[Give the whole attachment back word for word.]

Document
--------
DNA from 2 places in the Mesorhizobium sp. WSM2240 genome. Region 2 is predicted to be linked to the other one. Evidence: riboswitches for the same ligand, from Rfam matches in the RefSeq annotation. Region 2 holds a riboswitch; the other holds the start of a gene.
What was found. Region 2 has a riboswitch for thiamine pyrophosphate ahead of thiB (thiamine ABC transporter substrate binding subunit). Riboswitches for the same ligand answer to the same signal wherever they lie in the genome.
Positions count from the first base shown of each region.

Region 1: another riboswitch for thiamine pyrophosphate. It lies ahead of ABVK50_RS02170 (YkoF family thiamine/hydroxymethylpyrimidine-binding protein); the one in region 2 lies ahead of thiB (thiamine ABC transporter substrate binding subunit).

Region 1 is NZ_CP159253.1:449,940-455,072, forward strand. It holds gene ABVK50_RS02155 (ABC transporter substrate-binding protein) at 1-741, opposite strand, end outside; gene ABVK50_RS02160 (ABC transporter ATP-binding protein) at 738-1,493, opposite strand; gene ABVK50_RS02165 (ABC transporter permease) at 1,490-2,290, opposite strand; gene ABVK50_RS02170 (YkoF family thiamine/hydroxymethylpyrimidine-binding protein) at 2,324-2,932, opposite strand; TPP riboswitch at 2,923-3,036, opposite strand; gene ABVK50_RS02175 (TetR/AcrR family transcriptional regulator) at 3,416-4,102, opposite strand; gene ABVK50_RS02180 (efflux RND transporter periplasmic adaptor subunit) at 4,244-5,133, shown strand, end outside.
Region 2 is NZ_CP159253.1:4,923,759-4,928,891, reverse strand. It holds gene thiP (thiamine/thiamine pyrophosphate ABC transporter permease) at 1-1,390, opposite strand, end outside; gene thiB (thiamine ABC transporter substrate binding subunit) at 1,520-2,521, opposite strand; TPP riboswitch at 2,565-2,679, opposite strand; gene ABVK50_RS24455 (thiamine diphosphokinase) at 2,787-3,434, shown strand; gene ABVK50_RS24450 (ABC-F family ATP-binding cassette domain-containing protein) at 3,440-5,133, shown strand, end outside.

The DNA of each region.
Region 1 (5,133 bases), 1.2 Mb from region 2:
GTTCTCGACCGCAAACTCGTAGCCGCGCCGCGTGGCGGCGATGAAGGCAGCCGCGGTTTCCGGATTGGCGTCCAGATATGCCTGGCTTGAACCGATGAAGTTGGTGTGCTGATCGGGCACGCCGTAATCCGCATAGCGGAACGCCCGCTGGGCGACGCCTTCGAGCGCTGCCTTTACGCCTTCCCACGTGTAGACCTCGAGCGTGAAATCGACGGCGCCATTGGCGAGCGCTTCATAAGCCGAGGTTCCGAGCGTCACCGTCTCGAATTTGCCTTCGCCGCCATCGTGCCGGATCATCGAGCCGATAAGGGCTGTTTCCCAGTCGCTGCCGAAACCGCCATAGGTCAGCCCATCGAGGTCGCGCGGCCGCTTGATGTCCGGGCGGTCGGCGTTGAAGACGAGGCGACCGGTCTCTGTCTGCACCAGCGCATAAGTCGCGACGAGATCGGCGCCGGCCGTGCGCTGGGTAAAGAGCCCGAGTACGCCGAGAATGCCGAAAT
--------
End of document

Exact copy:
DNA from 2 places in the Mesorhizobium sp. WSM2240 genome. Region 2 is predicted to be linked to the other one. Evidence: riboswitches for the same ligand, from Rfam matches in the RefSeq annotation. Region 2 holds a riboswitch; the other holds the start of a gene.
What was found. Region 2 has a riboswitch for thiamine pyrophosphate ahead of thiB (thiamine ABC transporter substrate binding subunit). Riboswitches for the same ligand answer to the same signal wherever they lie in the genome.
Positions count from the first base shown of each region.

Region 1: another riboswitch for thiamine pyrophosphate. It lies ahead of ABVK50_RS02170 (YkoF family thiamine/hydroxymethylpyrimidine-binding protein); the one in region 2 lies ahead of thiB (thiamine ABC transporter substrate binding subunit).

Region 1 is NZ_CP159253.1:449,940-455,072, forward strand. It holds gene ABVK50_RS02155 (ABC transporter substrate-binding protein) at 1-741, opposite strand, end outside; gene ABVK50_RS02160 (ABC transporter ATP-binding protein) at 738-1,493, opposite strand; gene ABVK50_RS02165 (ABC transporter permease) at 1,490-2,290, opposite strand; gene ABVK50_RS02170 (YkoF family thiamine/hydroxymethylpyrimidine-binding protein) at 2,324-2,932, opposite strand; TPP riboswitch at 2,923-3,036, opposite strand; gene ABVK50_RS02175 (TetR/AcrR family transcriptional regulator) at 3,416-4,102, opposite strand; gene ABVK50_RS02180 (efflux RND transporter periplasmic adaptor subunit) at 4,244-5,133, shown strand, end outside.
Region 2 is NZ_CP159253.1:4,923,759-4,928,891, reverse strand. It holds gene thiP (thiamine/thiamine pyrophosphate ABC transporter permease) at 1-1,390, opposite strand, end outside; gene thiB (thiamine ABC transporter substrate binding subunit) at 1,520-2,521, opposite strand; TPP riboswitch at 2,565-2,679, opposite strand; gene ABVK50_RS24455 (thiamine diphosphokinase) at 2,787-3,434, shown strand; gene ABVK50_RS24450 (ABC-F family ATP-binding cassette domain-containing protein) at 3,440-5,133, shown strand, end outside.

The DNA of each region.
Region 1 (5,133 bases), 1.2 Mb from region 2:
GTTCTCGACCGCAAACTCGTAGCCGCGCCGCGTGGCGGCGATGAAGGCAGCCGCGGTTTCCGGATTGGCGTCCAGATATGCCTGGCTTGAACCGATGAAGTTGGTGTGCTGATCGGGCACGCCGTAATCCGCATAGCGGAACGCCCGCTGGGCGACGCCTTCGAGCGCTGCCTTTACGCCTTCCCACGTGTAGACCTCGAGCGTGAAATCGACGGCGCCATTGGCGAGCGCTTCATAAGCCGAGGTTCCGAGCGTCACCGTCTCGAATTTGCCTTCGCCGCCATCGTGCCGGATCATCGAGCCGATAAGGGCTGTTTCCCAGTCGCTGCCGAAACCGCCATAGGTCAGCCCATCGAGGTCGCGCGGCCGCTTGATGTCCGGGCGGTCGGCGTTGAAGACGAGGCGACCGGTCTCTGTCTGCACCAGCGCATAAGTCGCGACGAGATCGGCGCCGGCCGTGCGCTGGGTAAAGAGCCCGAGTACGCCGAGAATGCCGAAAT